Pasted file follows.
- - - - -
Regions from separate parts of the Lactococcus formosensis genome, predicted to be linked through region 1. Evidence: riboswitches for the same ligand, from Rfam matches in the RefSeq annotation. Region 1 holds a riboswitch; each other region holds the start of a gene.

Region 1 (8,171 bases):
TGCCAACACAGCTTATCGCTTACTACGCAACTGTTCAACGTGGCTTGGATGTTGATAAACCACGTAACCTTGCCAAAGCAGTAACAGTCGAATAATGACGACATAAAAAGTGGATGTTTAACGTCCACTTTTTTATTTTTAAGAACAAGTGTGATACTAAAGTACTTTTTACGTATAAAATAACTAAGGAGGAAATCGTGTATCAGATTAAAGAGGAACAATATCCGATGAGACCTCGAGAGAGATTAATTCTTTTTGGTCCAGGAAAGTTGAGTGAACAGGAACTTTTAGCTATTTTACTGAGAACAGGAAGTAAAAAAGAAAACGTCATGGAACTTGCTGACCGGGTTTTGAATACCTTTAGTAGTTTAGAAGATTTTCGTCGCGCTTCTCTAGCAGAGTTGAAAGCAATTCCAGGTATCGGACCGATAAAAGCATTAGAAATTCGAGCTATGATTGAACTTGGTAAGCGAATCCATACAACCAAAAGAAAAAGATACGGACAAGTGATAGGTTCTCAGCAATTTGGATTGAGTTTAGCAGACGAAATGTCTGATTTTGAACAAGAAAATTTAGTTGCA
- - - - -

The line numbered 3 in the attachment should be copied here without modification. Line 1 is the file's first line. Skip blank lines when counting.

TGCCAACACAGCTTATCGCTTACTACGCAACTGTTCAACGTGGCTTGGATGTTGATAAACCACGTAACCTTGCCAAAGCAGTAACAGTCGAATAATGACGACATAAAAAGTGGATGTTTAACGTCCACTTTTTTATTTTTAAGAACAAGTGTGATACTAAAGTACTTTTTACGTATAAAATAACTAAGGAGGAAATCGTGTATCAGATTAAAGAGGAACAATATCCGATGAGACCTCGAGAGAGATTAATTCTTTTTGGTCCAGGAAAGTTGAGTGAACAGGAACTTTTAGCTATTTTACTGAGAACAGGAAGTAAAAAAGAAAACGTCATGGAACTTGCTGACCGGGTTTTGAATACCTTTAGTAGTTTAGAAGATTTTCGTCGCGCTTCTCTAGCAGAGTTGAAAGCAATTCCAGGTATCGGACCGATAAAAGCATTAGAAATTCGAGCTATGATTGAACTTGGTAAGCGAATCCATACAACCAAAAGAAAAAGATACGGACAAGTGATAGGTTCTCAGCAATTTGGATTGAGTTTAGCAGACGAAATGTCTGATTTTGAACAAGAAAATTTAGTTGCA